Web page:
News Release

Aftermath of Iraqi Voting

ANTONIA JUHASZ
Juhasz wrote the recent article “Of Oil And Elections.” She said today: “The front-runner for the new Prime Minister of Iraq is Adel Abdul Mahdi, Iraq’s current Finance Minister who announced on Dec. 21 that his government was hoping to privatize its oil and that this would be ‘very promising to the American investors and to American enterprise, certainly to oil companies.’ … Mahdi’s party, the United Iraqi Alliance, the leading Shia political party, is expected to win the majority of votes once they are tallied, particularly given the fact that, as reported by AP, polls were largely deserted in cities across the Sunni Triangle, particularly Fallujah, Ramadi and Beiji. In the Sunni area of Azamiyah, the neighborhood’s four polling centers did not open at all.” Juhasz is project director at the International Forum on Globalization and a Foreign Policy In Focus scholar.
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ABBAS KADHIM
Kadhim has written several pieces on the elections, including “The Expatriate Vote” and “Hellish Elections.” He said today: “President Bush says that ‘By participating in free elections, the Iraqi people have firmly rejected the anti-democratic ideology of the terrorists.’ They also have firmly rejected the anti-democratic ideology of President Bush. He initially wanted to appoint a U.S. military ruler with a bunch of handpicked Iraqi advisors. Then his administration wanted to contract with a U.S. law professor to write the Iraqi constitution.” Kadhim is originally from Najaf, where he has family. He joined in the uprising against Saddam Hussein following the 1991 Gulf War. After the U.S. failed to back the Iraqis trying to overthrow the Iraqi dictator, Kadhim went to Saudi Arabia, where he was detained in a camp for over a year. He is now teaching at the University of California at Berkeley and finishing a doctorate in Islamic studies.
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FRANK BRODHEAD
Brodhead is co-author (with Edward S. Herman) of the book Demonstration Elections: U.S.-Staged Elections in the Dominican Republic, Vietnam, and El Salvador and wrote the recent article “Reframing the Iraq Election.” He said today: “For the Bush administration, the main point of the Iraq election was to legitimize its occupation of Iraq by framing it as part of a transition to democracy. To succeed in this, the cooperation of the U.S. media was necessary, and they did not fail in their duty. Ignoring all issues that might call into question the validity and democratic qualities of the election — military occupation, martial law, lists of unknown candidates, inability of candidates to campaign, etc. -­ the U.S. media focused exclusively on the election-day events themselves, especially turnout. Meeting the needs of the Bush administration, the media framed the election as a drama pitting brave Iraqi voters seeking democracy against thuggish terrorists opposed to democracy on principle.”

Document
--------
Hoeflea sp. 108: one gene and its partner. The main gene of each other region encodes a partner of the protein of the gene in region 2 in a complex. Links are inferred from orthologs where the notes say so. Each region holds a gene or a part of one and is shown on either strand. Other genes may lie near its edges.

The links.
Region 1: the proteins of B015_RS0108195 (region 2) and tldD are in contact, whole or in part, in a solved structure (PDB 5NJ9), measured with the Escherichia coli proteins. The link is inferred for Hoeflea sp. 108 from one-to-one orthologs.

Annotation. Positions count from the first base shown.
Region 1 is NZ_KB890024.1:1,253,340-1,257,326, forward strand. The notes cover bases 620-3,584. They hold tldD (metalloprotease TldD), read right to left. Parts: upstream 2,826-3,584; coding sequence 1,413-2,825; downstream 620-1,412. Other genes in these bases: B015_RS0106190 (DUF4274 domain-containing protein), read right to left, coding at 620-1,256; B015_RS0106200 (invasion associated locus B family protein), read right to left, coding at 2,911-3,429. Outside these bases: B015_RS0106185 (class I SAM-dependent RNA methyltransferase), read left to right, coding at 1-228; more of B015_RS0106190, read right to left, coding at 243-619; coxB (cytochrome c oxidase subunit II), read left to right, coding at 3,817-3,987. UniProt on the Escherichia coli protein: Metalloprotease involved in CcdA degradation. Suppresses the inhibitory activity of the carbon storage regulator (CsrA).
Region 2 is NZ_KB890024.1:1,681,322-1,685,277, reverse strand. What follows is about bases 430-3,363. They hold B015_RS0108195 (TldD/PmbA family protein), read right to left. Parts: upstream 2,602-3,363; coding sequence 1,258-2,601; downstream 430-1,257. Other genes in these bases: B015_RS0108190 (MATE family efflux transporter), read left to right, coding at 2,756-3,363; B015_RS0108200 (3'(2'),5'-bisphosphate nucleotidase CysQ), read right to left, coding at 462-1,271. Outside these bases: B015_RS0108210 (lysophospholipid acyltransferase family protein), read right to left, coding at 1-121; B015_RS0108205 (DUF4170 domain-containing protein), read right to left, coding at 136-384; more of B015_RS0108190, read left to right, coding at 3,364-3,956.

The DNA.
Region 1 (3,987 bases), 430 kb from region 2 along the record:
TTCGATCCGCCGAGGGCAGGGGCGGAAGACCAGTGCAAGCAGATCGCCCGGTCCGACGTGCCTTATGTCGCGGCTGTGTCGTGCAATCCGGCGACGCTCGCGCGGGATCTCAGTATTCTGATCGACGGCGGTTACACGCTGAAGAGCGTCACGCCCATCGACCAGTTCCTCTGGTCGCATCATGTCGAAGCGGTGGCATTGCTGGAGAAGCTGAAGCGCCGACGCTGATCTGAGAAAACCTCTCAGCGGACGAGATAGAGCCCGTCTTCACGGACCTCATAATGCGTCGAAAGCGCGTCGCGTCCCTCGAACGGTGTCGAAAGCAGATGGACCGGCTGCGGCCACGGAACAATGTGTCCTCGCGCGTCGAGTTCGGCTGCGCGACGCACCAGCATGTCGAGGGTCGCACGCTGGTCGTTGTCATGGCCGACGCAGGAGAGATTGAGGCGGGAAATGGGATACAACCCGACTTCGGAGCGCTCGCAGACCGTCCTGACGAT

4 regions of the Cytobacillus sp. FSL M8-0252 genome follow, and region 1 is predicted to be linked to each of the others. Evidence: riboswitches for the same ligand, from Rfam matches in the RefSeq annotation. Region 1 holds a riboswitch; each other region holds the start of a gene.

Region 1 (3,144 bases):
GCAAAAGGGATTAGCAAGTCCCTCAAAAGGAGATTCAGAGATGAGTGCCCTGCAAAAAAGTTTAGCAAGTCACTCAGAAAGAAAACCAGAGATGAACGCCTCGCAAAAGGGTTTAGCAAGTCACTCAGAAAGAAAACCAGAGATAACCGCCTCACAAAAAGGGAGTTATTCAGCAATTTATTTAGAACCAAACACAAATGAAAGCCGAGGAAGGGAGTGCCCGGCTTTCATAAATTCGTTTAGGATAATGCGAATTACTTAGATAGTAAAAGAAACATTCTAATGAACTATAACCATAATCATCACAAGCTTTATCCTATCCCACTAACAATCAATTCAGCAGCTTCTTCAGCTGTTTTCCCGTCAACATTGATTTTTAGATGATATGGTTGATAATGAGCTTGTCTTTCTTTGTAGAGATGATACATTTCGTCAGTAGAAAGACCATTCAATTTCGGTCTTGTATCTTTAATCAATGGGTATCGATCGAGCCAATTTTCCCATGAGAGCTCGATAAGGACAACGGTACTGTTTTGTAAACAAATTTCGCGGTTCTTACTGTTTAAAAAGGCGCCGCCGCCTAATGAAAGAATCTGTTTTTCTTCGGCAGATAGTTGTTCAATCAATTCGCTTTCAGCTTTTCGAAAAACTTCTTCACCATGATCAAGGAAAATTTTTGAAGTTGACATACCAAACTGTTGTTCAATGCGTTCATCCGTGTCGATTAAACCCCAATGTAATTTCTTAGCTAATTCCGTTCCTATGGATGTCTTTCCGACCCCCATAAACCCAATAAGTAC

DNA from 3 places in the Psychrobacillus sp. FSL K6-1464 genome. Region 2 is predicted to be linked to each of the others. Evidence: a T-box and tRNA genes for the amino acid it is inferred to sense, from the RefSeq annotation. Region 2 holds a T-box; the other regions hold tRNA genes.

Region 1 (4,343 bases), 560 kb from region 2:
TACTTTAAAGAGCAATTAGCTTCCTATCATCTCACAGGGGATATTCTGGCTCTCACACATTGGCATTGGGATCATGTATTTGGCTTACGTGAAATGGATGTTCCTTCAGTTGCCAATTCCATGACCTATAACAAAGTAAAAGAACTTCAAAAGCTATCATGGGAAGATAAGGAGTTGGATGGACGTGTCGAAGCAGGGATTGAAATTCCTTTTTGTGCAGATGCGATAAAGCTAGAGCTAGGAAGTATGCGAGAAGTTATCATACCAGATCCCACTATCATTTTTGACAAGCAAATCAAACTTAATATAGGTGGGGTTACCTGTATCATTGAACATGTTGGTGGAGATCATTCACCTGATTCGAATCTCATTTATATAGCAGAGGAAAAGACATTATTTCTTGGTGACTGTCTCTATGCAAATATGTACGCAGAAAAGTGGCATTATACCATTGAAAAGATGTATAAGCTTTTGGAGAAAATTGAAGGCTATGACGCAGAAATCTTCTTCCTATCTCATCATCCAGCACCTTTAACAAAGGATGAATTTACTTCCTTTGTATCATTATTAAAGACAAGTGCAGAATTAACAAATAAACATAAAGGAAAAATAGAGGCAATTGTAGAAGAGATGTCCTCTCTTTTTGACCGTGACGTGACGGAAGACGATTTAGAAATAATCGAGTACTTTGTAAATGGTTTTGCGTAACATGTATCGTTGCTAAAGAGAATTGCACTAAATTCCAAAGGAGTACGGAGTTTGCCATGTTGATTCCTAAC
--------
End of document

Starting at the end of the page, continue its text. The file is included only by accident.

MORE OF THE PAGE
Broadhead noted: “The Iraq election calls up memories of earlier U.S.-staged elections in which massive voter turnout was supposed to vindicate a U.S. invasion and occupation. The following was a New York Times headline on a report about the U.S.-staged election in Vietnam in 1967 — just a few months before the Tet Offensive: ‘U.S. Encouraged by Vietnam Vote: Officials Cite 83% Turnout Despite Vietcong Terror.’ (Sept. 4, 1967)”
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CARL CONETTA
Co-director of the Project on Defense Alternatives, Conetta wrote the recent report “The Iraqi Election ‘Bait and Switch’: Faulty Poll Will Not Bring Peace or U.S. Withdrawal.” He said today: “President Bush, having labored for weeks to lower expectations about the Iraqi election, wasted no time Sunday before declaring the event a resounding success. The president swept aside concerns about the security situation distorting the vote. He similarly dispatched the problems of voter confusion, inadequate monitoring, and insufficient time and freedom for parties to campaign. For him, the measure of success was simply that the balloting had occurred, despite violence, and that millions of Iraqis had participated. But this much could have been achieved at any point in the past 18 months.”

Conetta continued: “Sunday’s ballot did not constitute a ‘first step’ in Iraq’s democratic journey. ‘Detour’ more accurately describes the event. It will produce a National Assembly that is badly skewed ethnically — an Assembly unlikely to unite the country and bring peace. The electoral process was biased in other ways, too. The expatriate-led parties favored by the United States entered the contest with incomparable advantages — courtesy of the occupation authorities. First among these advantages were the powers of office and incumbency. These gave the favored parties 18 months to build name recognition, patronage networks, and power bases. Members of the appointed governments also had easy access to the media and security services, which was especially important given the security situation.”

Connetta added: “While these issues will bear on the legitimacy of the new government, the policies it chooses to enact may matter more. The test of democracy does not end on election day. The new government will soon face another when it considers the issue of the U.S. military occupation. Opinion polls have made clear that most Iraqis do not support the occupation and want to see a quick end to it. How the new government deals with this issue will be an early indicator of how well it speaks for the people.”
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For more information, contact at the Institute for Public Accuracy:
Sam Husseini, (202) 347-0020; or David Zupan, (541) 484-9167